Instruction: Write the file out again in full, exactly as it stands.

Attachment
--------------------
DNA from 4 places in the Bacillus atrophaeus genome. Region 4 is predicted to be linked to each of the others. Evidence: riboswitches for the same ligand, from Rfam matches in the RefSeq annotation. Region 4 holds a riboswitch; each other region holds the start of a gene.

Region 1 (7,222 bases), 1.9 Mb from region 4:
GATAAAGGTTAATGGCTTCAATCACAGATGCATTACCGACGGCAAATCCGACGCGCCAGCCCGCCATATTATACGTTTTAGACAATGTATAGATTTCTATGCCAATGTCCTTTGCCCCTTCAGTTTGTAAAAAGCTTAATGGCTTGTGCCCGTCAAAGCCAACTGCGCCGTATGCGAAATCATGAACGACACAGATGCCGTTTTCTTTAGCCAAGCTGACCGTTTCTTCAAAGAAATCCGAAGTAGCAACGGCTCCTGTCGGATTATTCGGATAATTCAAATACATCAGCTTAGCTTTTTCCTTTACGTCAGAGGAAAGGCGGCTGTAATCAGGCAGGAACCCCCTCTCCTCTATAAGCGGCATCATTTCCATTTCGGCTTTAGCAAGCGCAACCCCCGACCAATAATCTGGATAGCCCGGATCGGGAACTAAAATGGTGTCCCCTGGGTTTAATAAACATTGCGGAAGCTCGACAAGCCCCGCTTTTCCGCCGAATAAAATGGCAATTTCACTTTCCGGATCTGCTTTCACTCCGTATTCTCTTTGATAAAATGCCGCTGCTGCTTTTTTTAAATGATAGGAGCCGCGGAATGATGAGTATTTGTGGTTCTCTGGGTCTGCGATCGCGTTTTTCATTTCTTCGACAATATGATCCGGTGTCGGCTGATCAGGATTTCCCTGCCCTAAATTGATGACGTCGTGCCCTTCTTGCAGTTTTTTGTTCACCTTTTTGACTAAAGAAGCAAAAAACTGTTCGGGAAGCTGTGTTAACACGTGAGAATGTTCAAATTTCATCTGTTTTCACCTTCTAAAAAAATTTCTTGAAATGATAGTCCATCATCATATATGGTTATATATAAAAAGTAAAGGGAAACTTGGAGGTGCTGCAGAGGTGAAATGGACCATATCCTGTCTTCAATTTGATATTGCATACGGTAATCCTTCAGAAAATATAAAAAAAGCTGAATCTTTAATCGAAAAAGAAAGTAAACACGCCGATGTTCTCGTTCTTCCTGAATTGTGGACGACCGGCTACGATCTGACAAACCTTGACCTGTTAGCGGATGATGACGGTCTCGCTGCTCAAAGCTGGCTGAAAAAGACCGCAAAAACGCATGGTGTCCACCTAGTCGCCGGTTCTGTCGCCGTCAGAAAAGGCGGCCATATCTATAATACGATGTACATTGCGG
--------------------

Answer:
DNA from 4 places in the Bacillus atrophaeus genome. Region 4 is predicted to be linked to each of the others. Evidence: riboswitches for the same ligand, from Rfam matches in the RefSeq annotation. Region 4 holds a riboswitch; each other region holds the start of a gene.

Region 1 (7,222 bases), 1.9 Mb from region 4:
GATAAAGGTTAATGGCTTCAATCACAGATGCATTACCGACGGCAAATCCGACGCGCCAGCCCGCCATATTATACGTTTTAGACAATGTATAGATTTCTATGCCAATGTCCTTTGCCCCTTCAGTTTGTAAAAAGCTTAATGGCTTGTGCCCGTCAAAGCCAACTGCGCCGTATGCGAAATCATGAACGACACAGATGCCGTTTTCTTTAGCCAAGCTGACCGTTTCTTCAAAGAAATCCGAAGTAGCAACGGCTCCTGTCGGATTATTCGGATAATTCAAATACATCAGCTTAGCTTTTTCCTTTACGTCAGAGGAAAGGCGGCTGTAATCAGGCAGGAACCCCCTCTCCTCTATAAGCGGCATCATTTCCATTTCGGCTTTAGCAAGCGCAACCCCCGACCAATAATCTGGATAGCCCGGATCGGGAACTAAAATGGTGTCCCCTGGGTTTAATAAACATTGCGGAAGCTCGACAAGCCCCGCTTTTCCGCCGAATAAAATGGCAATTTCACTTTCCGGATCTGCTTTCACTCCGTATTCTCTTTGATAAAATGCCGCTGCTGCTTTTTTTAAATGATAGGAGCCGCGGAATGATGAGTATTTGTGGTTCTCTGGGTCTGCGATCGCGTTTTTCATTTCTTCGACAATATGATCCGGTGTCGGCTGATCAGGATTTCCCTGCCCTAAATTGATGACGTCGTGCCCTTCTTGCAGTTTTTTGTTCACCTTTTTGACTAAAGAAGCAAAAAACTGTTCGGGAAGCTGTGTTAACACGTGAGAATGTTCAAATTTCATCTGTTTTCACCTTCTAAAAAAATTTCTTGAAATGATAGTCCATCATCATATATGGTTATATATAAAAAGTAAAGGGAAACTTGGAGGTGCTGCAGAGGTGAAATGGACCATATCCTGTCTTCAATTTGATATTGCATACGGTAATCCTTCAGAAAATATAAAAAAAGCTGAATCTTTAATCGAAAAAGAAAGTAAACACGCCGATGTTCTCGTTCTTCCTGAATTGTGGACGACCGGCTACGATCTGACAAACCTTGACCTGTTAGCGGATGATGACGGTCTCGCTGCTCAAAGCTGGCTGAAAAAGACCGCAAAAACGCATGGTGTCCACCTAGTCGCCGGTTCTGTCGCCGTCAGAAAAGGCGGCCATATCTATAATACGATGTACATTGCGG